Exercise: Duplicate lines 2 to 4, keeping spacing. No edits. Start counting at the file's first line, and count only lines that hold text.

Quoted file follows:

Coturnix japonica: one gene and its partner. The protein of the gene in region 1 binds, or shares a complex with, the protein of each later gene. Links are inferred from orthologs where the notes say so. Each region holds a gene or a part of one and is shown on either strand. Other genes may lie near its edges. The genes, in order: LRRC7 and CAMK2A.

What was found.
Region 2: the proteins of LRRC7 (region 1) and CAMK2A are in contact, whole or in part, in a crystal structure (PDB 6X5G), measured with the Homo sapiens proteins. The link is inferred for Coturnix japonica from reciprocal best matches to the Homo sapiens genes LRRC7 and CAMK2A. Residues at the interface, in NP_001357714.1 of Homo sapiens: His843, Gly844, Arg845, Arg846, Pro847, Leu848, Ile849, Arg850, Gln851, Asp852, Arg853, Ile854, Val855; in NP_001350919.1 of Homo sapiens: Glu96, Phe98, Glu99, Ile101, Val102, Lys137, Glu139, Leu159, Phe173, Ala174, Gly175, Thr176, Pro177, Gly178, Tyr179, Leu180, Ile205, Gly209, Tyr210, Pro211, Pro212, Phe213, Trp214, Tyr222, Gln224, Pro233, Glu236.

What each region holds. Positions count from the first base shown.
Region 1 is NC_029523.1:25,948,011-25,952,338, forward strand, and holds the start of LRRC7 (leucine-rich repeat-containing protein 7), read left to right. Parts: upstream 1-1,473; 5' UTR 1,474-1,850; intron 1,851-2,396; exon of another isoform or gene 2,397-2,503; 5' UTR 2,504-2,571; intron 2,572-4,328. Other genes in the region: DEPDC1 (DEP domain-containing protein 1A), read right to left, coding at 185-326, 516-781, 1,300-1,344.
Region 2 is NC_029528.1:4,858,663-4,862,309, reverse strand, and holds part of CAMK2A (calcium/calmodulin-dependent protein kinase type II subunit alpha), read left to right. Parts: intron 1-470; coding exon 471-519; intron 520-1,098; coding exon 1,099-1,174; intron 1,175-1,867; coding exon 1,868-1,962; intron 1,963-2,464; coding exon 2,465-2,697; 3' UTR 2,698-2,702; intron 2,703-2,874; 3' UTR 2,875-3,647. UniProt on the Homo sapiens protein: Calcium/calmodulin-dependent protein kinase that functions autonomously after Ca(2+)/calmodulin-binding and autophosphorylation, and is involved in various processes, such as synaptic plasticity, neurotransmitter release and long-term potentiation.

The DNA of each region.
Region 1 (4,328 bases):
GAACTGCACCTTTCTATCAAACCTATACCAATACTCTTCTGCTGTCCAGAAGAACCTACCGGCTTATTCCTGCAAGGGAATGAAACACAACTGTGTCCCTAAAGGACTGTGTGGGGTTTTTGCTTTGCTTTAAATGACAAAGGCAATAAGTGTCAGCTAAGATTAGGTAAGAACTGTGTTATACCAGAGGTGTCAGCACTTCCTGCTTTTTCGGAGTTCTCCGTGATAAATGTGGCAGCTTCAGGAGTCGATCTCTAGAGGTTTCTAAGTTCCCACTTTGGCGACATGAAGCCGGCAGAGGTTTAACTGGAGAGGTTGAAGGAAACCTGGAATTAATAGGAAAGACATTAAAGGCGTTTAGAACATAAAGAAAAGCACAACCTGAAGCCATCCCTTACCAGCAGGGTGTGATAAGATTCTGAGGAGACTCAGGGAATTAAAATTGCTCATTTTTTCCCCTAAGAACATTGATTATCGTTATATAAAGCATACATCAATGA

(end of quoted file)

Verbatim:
What was found.
Region 2: the proteins of LRRC7 (region 1) and CAMK2A are in contact, whole or in part, in a crystal structure (PDB 6X5G), measured with the Homo sapiens proteins. The link is inferred for Coturnix japonica from reciprocal best matches to the Homo sapiens genes LRRC7 and CAMK2A. Residues at the interface, in NP_001357714.1 of Homo sapiens: His843, Gly844, Arg845, Arg846, Pro847, Leu848, Ile849, Arg850, Gln851, Asp852, Arg853, Ile854, Val855; in NP_001350919.1 of Homo sapiens: Glu96, Phe98, Glu99, Ile101, Val102, Lys137, Glu139, Leu159, Phe173, Ala174, Gly175, Thr176, Pro177, Gly178, Tyr179, Leu180, Ile205, Gly209, Tyr210, Pro211, Pro212, Phe213, Trp214, Tyr222, Gln224, Pro233, Glu236.

What each region holds. Positions count from the first base shown.